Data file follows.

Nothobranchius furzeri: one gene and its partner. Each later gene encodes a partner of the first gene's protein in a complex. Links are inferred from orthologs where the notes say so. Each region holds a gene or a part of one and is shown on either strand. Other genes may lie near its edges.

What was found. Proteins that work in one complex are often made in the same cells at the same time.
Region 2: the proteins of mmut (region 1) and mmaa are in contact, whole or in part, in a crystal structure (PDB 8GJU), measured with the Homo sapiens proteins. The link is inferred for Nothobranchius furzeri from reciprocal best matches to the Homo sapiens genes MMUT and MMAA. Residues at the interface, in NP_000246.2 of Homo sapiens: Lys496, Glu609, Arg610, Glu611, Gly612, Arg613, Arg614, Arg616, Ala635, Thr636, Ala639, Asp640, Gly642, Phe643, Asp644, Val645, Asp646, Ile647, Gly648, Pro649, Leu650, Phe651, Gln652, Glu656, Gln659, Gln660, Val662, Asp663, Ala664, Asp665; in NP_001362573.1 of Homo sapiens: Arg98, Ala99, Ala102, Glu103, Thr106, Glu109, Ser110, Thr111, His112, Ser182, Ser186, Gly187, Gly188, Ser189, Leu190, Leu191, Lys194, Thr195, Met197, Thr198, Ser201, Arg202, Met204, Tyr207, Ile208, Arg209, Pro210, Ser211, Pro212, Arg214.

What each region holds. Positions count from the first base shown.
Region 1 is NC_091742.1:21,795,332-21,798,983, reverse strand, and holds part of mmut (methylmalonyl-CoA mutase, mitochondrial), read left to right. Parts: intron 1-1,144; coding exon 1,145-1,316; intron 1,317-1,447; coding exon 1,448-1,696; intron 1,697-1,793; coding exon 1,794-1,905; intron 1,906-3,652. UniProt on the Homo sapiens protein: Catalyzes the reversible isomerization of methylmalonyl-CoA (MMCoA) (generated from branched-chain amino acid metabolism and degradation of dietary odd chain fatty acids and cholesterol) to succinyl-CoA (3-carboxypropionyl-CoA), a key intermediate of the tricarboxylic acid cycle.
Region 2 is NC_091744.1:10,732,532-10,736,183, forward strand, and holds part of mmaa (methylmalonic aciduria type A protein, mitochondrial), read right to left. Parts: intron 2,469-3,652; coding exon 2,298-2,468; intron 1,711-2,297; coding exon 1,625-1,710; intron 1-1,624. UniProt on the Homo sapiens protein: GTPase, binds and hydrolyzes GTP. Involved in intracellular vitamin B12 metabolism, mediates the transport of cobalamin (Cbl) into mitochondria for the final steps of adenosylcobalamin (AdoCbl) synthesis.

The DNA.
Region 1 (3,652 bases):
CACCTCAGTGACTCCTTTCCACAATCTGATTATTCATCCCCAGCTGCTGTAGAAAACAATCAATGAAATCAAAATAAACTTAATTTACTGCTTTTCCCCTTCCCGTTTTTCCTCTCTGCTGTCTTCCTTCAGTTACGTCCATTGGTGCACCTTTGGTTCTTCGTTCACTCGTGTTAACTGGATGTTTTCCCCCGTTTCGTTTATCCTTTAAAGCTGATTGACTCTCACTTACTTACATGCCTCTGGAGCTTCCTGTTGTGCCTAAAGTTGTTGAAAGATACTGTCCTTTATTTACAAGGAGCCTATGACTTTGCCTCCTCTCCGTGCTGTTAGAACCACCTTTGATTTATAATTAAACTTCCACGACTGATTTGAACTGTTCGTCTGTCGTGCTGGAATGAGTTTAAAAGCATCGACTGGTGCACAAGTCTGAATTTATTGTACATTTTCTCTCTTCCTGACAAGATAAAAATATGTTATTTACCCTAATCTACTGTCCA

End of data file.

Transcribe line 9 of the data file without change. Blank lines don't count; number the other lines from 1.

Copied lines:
CACCTCAGTGACTCCTTTCCACAATCTGATTATTCATCCCCAGCTGCTGTAGAAAACAATCAATGAAATCAAAATAAACTTAATTTACTGCTTTTCCCCTTCCCGTTTTTCCTCTCTGCTGTCTTCCTTCAGTTACGTCCATTGGTGCACCTTTGGTTCTTCGTTCACTCGTGTTAACTGGATGTTTTCCCCCGTTTCGTTTATCCTTTAAAGCTGATTGACTCTCACTTACTTACATGCCTCTGGAGCTTCCTGTTGTGCCTAAAGTTGTTGAAAGATACTGTCCTTTATTTACAAGGAGCCTATGACTTTGCCTCCTCTCCGTGCTGTTAGAACCACCTTTGATTTATAATTAAACTTCCACGACTGATTTGAACTGTTCGTCTGTCGTGCTGGAATGAGTTTAAAAGCATCGACTGGTGCACAAGTCTGAATTTATTGTACATTTTCTCTCTTCCTGACAAGATAAAAATATGTTATTTACCCTAATCTACTGTCCA